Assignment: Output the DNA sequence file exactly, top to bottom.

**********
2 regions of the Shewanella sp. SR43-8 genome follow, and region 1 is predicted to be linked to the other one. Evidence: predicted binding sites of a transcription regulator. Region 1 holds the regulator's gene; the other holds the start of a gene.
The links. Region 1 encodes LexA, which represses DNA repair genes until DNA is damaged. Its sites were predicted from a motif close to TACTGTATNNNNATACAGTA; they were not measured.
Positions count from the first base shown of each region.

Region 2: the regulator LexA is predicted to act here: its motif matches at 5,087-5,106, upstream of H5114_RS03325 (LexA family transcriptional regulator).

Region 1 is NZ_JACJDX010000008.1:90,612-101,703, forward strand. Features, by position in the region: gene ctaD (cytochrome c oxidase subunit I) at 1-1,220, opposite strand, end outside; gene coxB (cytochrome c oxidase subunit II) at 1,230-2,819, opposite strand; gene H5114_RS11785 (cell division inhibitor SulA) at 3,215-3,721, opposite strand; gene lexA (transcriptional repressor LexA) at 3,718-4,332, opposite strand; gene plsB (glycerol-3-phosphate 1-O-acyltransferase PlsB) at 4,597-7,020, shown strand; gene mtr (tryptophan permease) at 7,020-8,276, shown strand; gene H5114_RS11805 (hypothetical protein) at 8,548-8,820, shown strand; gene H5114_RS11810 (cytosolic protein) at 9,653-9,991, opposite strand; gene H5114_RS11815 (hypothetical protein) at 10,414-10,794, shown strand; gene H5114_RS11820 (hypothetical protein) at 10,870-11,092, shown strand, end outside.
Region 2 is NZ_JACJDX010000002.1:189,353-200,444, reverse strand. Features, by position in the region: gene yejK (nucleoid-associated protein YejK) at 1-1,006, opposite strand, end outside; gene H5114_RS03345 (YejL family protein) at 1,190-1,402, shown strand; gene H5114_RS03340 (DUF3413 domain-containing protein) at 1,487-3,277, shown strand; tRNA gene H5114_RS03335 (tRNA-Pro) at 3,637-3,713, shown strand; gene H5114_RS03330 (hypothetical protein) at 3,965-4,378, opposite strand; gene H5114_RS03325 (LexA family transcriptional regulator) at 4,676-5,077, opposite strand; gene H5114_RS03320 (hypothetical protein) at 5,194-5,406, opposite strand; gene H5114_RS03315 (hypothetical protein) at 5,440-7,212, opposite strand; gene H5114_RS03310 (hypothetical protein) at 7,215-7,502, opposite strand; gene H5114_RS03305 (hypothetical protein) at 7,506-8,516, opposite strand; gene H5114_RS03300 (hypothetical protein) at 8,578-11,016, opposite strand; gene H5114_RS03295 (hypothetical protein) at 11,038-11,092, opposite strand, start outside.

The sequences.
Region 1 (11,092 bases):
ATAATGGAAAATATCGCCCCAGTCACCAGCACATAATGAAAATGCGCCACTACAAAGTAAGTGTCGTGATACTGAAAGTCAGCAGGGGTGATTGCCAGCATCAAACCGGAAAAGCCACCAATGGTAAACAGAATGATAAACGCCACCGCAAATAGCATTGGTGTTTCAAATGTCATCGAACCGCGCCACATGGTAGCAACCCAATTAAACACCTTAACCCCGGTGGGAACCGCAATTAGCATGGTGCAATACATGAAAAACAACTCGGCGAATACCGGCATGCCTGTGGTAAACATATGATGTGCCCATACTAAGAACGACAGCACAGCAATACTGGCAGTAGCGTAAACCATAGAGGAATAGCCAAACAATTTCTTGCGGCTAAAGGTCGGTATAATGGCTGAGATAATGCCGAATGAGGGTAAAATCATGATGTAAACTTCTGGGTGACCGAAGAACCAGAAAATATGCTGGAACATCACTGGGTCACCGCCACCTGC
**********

2 regions of the Shewanella sp. SR43-8 genome follow, and region 1 is predicted to be linked to the other one. Evidence: predicted binding sites of a transcription regulator. Region 1 holds the regulator's gene; the other holds the start of a gene.
The links. Region 1 encodes LexA, which represses DNA repair genes until DNA is damaged. Its sites were predicted from a motif close to TACTGTATNNNNATACAGTA; they were not measured.
Positions count from the first base shown of each region.

Region 2: the regulator LexA is predicted to act here: its motif matches at 5,087-5,106, upstream of H5114_RS03325 (LexA family transcriptional regulator).

Region 1 is NZ_JACJDX010000008.1:90,612-101,703, forward strand. Features, by position in the region: gene ctaD (cytochrome c oxidase subunit I) at 1-1,220, opposite strand, end outside; gene coxB (cytochrome c oxidase subunit II) at 1,230-2,819, opposite strand; gene H5114_RS11785 (cell division inhibitor SulA) at 3,215-3,721, opposite strand; gene lexA (transcriptional repressor LexA) at 3,718-4,332, opposite strand; gene plsB (glycerol-3-phosphate 1-O-acyltransferase PlsB) at 4,597-7,020, shown strand; gene mtr (tryptophan permease) at 7,020-8,276, shown strand; gene H5114_RS11805 (hypothetical protein) at 8,548-8,820, shown strand; gene H5114_RS11810 (cytosolic protein) at 9,653-9,991, opposite strand; gene H5114_RS11815 (hypothetical protein) at 10,414-10,794, shown strand; gene H5114_RS11820 (hypothetical protein) at 10,870-11,092, shown strand, end outside.
Region 2 is NZ_JACJDX010000002.1:189,353-200,444, reverse strand. Features, by position in the region: gene yejK (nucleoid-associated protein YejK) at 1-1,006, opposite strand, end outside; gene H5114_RS03345 (YejL family protein) at 1,190-1,402, shown strand; gene H5114_RS03340 (DUF3413 domain-containing protein) at 1,487-3,277, shown strand; tRNA gene H5114_RS03335 (tRNA-Pro) at 3,637-3,713, shown strand; gene H5114_RS03330 (hypothetical protein) at 3,965-4,378, opposite strand; gene H5114_RS03325 (LexA family transcriptional regulator) at 4,676-5,077, opposite strand; gene H5114_RS03320 (hypothetical protein) at 5,194-5,406, opposite strand; gene H5114_RS03315 (hypothetical protein) at 5,440-7,212, opposite strand; gene H5114_RS03310 (hypothetical protein) at 7,215-7,502, opposite strand; gene H5114_RS03305 (hypothetical protein) at 7,506-8,516, opposite strand; gene H5114_RS03300 (hypothetical protein) at 8,578-11,016, opposite strand; gene H5114_RS03295 (hypothetical protein) at 11,038-11,092, opposite strand, start outside.

The sequences.
Region 1 (11,092 bases):
ATAATGGAAAATATCGCCCCAGTCACCAGCACATAATGAAAATGCGCCACTACAAAGTAAGTGTCGTGATACTGAAAGTCAGCAGGGGTGATTGCCAGCATCAAACCGGAAAAGCCACCAATGGTAAACAGAATGATAAACGCCACCGCAAATAGCATTGGTGTTTCAAATGTCATCGAACCGCGCCACATGGTAGCAACCCAATTAAACACCTTAACCCCGGTGGGAACCGCAATTAGCATGGTGCAATACATGAAAAACAACTCGGCGAATACCGGCATGCCTGTGGTAAACATATGATGTGCCCATACTAAGAACGACAGCACAGCAATACTGGCAGTAGCGTAAACCATAGAGGAATAGCCAAACAATTTCTTGCGGCTAAAGGTCGGTATAATGGCTGAGATAATGCCGAATGAGGGTAAAATCATGATGTAAACTTCTGGGTGACCGAAGAACCAGAAAATATGCTGGAACATCACTGGGTCACCGCCACCTGC